Theses Doctoral

Uncovering novel roles of Crip2 in the developing cardiovascular and hematopoietic systems

Aleman, Angelika Gabriele

The development of the cardiovascular system, including the heart and circulating blood within a vascular network, relies on mesoderm-derived cells to contribute to the development of both cardiac and hematopoietic tissues. This dissertation focuses on exploring the roles of crip2, downstream of the transcription factor Nkx2.5 established from an RNA sequencing dataset, in cardiac and hematopoietic development using the zebrafish model.

In Chapter 2, we investigate the influence of Crip proteins on the development of the zebrafish heart. Congenital heart defects (CHDs), affecting approximately 1% of live births, arise from structural anomalies during heart development primarily caused by genetic mutations. While there isn’t just one driver of CHDs, transcription factors such as Nkx2.5, play a pivotal role in guiding cardiac morphogenesis. NKX2-5-associated CHDs often involve outflow tract (OFT) malformations. The development of the heart involves two progenitor cell populations, the first heart field (FHF) and second heart field (SHF), contributing to the linear heart tube and subsequent growth. Despite understanding the role of Nkx2.5, the spatiotemporal mechanisms directed by Nkx factors in SHF progenitor specification, proliferation, and identity maintenance remain elusive.

This study aims to uncover novel effectors of Nkx transcriptional regulation, using RNA sequencing on dissected wild-type and nkx2.5-/- zebrafish hearts at 26 hours post fertilization (hpf). This work focuses on a LIM domain protein, cysteine rich intestinal protein 2 (crip2), identified as a mis-regulated gene in nkx2.5-deficient embryos, and we explore its role downstream of nkx genes in SHF-derived arterial pole formation. While crip2 is abundantly expressed in the developing heart, the family member crip3 also shows a mild expression pattern. Loss-of-function mutations in crip2 and crip3 (referred to as cripDM) reveal normal cardiac chamber specification. Atrioventricular canal morphology remains unaffected in cripDM embryos. The OFT in cripDM embryos displays a significant dilation, accompanied by increased ltbp3 expression. Surprisingly, the smooth muscle cell population of the OFT does not explain the size increase. This research expands our understanding of OFT development, highlighting the multi-layered contributions of various cell types and factors.

In Chapter 3, we further examine the role of crip2 in the development of hematopoietic stem cells given its endothelial expression pattern. Hematopoietic stem and progenitor cells (HSPCs) have multilineage potential and can sustain long-term self-renewal. The ability to derive patient-specific HSCs in culture has immense therapeutic potential to overcome the shortage of compatible donors for HSC transplantations. However, differentiation protocols largely fail to produce long-lived HSCs from human pluripotent stem cells. Understanding the complex genetic networks and signaling pathways required to generate HSCs will facilitate clinical applications in patients. The hemogenic endothelium (HE) is a specialized niche of endothelial cells within the ventral portion of the dorsal aorta that gives rise to HSPCs during the definitive wave of hematopoiesis in the zebrafish embryo.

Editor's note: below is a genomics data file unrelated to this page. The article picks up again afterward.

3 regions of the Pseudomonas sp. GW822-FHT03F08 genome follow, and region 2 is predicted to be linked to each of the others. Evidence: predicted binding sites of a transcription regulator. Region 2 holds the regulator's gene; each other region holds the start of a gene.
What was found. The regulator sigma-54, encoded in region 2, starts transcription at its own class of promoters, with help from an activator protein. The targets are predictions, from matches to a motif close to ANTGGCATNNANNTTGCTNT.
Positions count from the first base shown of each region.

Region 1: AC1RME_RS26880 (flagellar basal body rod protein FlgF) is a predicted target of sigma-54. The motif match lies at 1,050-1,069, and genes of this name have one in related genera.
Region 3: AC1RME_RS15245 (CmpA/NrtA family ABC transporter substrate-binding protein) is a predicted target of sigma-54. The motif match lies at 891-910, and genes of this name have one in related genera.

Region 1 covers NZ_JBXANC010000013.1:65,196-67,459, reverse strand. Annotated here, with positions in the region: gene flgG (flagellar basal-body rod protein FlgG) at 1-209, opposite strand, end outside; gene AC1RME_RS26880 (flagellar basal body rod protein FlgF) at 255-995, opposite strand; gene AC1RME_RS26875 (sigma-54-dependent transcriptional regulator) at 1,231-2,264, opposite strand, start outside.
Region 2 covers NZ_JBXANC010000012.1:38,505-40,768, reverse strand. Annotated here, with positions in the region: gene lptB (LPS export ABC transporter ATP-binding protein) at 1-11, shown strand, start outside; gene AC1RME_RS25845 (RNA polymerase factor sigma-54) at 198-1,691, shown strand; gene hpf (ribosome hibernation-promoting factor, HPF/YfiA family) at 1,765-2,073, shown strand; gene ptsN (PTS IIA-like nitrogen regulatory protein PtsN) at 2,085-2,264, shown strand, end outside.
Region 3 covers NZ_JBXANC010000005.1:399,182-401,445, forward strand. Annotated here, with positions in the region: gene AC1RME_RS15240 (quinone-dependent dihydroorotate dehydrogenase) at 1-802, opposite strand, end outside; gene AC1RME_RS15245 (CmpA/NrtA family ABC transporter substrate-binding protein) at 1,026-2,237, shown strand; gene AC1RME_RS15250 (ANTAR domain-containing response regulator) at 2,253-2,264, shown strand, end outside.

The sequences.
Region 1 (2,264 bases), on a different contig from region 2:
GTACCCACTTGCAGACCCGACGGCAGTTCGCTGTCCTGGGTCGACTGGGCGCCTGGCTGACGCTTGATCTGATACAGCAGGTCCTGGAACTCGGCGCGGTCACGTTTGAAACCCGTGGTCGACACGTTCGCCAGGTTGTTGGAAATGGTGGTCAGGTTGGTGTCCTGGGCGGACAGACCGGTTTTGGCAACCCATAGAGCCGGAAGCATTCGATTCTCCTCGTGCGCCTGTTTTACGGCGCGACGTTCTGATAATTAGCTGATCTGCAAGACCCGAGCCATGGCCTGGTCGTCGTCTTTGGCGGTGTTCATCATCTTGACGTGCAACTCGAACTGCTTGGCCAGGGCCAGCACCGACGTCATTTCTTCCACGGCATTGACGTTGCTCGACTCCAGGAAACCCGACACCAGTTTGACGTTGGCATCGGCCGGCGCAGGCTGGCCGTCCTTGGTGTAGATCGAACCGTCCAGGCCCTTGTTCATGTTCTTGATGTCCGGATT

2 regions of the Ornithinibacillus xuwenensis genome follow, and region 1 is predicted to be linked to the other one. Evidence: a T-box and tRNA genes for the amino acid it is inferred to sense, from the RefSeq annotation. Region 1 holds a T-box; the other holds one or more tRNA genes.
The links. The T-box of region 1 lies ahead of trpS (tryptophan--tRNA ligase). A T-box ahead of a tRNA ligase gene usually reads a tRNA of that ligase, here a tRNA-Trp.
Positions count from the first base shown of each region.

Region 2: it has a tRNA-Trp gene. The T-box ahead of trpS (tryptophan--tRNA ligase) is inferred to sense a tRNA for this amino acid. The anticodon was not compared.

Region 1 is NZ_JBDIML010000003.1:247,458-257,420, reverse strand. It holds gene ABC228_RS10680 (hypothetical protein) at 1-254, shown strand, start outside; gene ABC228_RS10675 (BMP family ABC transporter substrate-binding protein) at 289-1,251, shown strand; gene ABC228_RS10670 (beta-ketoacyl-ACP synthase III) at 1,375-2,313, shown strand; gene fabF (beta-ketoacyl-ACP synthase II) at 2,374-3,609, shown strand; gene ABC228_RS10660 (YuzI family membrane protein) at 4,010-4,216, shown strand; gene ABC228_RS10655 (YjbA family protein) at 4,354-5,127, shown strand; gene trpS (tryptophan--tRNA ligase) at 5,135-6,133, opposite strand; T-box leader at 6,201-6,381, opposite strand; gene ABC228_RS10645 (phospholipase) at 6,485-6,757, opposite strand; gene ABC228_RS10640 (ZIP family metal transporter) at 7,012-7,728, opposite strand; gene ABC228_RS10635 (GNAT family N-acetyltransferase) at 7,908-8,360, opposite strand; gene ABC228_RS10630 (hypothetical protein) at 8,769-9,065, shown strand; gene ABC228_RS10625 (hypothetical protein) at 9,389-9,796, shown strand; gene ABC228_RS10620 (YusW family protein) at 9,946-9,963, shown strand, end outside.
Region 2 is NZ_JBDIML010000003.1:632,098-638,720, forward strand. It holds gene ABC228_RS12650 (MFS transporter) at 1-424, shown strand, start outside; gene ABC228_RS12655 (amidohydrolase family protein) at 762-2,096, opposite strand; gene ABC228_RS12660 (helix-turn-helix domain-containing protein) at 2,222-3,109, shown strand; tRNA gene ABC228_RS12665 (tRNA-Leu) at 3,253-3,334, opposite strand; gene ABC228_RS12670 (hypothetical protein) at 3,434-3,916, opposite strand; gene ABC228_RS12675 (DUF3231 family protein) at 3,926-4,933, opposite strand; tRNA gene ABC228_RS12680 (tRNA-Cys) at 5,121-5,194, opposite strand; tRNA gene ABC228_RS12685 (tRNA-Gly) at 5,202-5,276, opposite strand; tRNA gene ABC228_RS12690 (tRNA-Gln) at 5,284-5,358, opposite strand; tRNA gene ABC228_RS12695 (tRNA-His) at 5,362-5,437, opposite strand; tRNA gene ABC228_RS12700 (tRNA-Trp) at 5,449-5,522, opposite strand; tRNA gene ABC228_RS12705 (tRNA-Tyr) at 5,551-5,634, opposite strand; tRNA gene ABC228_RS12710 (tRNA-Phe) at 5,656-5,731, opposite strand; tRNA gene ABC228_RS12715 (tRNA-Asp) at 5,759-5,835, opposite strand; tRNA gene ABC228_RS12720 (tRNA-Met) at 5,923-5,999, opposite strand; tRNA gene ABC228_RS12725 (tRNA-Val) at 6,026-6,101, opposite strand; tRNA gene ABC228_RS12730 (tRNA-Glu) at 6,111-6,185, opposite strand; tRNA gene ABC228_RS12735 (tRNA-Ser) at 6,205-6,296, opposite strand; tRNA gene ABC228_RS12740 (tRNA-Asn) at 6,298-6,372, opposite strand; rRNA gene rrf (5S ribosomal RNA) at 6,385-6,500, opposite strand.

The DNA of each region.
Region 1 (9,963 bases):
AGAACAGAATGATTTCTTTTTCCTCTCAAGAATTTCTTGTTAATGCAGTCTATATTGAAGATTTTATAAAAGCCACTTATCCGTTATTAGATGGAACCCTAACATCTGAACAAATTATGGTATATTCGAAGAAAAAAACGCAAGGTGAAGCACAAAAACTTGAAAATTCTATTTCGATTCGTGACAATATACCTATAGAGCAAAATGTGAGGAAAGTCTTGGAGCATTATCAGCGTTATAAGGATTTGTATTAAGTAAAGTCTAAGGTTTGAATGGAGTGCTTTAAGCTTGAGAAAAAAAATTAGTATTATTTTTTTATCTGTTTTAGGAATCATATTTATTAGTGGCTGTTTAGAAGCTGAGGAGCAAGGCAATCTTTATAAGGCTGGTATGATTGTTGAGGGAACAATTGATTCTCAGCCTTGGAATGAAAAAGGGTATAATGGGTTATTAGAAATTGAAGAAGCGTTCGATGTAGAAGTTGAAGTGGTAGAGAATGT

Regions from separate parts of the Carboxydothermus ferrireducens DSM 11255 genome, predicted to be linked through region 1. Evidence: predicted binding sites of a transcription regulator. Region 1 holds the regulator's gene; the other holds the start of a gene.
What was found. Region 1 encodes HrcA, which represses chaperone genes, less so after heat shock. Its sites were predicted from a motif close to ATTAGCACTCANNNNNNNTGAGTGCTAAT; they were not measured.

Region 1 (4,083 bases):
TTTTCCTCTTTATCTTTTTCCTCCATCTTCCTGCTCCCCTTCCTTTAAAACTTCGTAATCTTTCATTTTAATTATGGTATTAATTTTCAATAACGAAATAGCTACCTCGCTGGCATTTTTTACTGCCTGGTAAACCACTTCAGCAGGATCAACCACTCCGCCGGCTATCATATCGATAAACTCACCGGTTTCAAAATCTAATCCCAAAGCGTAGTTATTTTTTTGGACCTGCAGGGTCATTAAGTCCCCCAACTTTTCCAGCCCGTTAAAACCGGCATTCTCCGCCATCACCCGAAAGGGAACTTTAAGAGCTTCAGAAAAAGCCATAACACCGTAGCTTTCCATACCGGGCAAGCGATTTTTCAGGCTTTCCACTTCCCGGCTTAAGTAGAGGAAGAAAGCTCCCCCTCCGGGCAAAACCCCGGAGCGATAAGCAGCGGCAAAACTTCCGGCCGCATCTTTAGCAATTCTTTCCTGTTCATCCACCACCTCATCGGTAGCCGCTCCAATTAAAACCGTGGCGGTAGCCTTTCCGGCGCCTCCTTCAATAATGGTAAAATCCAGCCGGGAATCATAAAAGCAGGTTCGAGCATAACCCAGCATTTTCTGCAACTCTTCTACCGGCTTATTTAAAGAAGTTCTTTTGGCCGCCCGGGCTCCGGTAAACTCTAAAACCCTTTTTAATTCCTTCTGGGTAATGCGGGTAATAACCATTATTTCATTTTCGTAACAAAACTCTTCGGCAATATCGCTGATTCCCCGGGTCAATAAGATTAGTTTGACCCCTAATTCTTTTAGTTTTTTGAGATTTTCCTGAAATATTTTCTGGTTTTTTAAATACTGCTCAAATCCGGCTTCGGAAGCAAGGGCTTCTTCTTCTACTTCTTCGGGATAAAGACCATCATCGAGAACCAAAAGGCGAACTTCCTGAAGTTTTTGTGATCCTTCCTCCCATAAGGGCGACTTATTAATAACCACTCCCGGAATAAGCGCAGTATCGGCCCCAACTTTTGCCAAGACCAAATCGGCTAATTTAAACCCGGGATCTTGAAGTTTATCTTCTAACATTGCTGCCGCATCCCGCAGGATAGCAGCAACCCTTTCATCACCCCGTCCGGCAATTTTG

Our data reveal that crip2 has a previously unrecognized function in establishing the proper endothelial cell environment for HSPC specification. CripDM embryos exhibit decreased emergence of HSCs by 26 hpf. Loss of HSPCs in the cripDM results in decreased erythroid, myeloid, and lymphoid lineage production between 30 -72 hpf; these perturbations in the hematopoietic lineages recover by 96 hpf. To decipher the spatiotemporal mechanisms underlying the cripDM phenotype, we performed single cell RNA (scRNA) sequencing of sorted, Kdrl:mCherry+ cells at 30 hpf. Our analysis reveals upregulation of genes essential for vascular development and mis-regulation of Notch signaling pathways in the cripDM embryos. Building on these data, our ongoing studies aim to investigate how crip2 regulates the endothelial niche of the ventral aorta to produce HSCs early in definitive hematopoiesis. We anticipate that our insights will inform potential therapeutic interventions for improvements of human HSC production in vitro.


This item is currently under embargo. It will be available starting 2026-05-22.

More About This Work

Academic Units
Cellular Physiology and Biophysics
Thesis Advisors
Targoff, Kimara
Ph.D., Columbia University
Published Here
June 5, 2024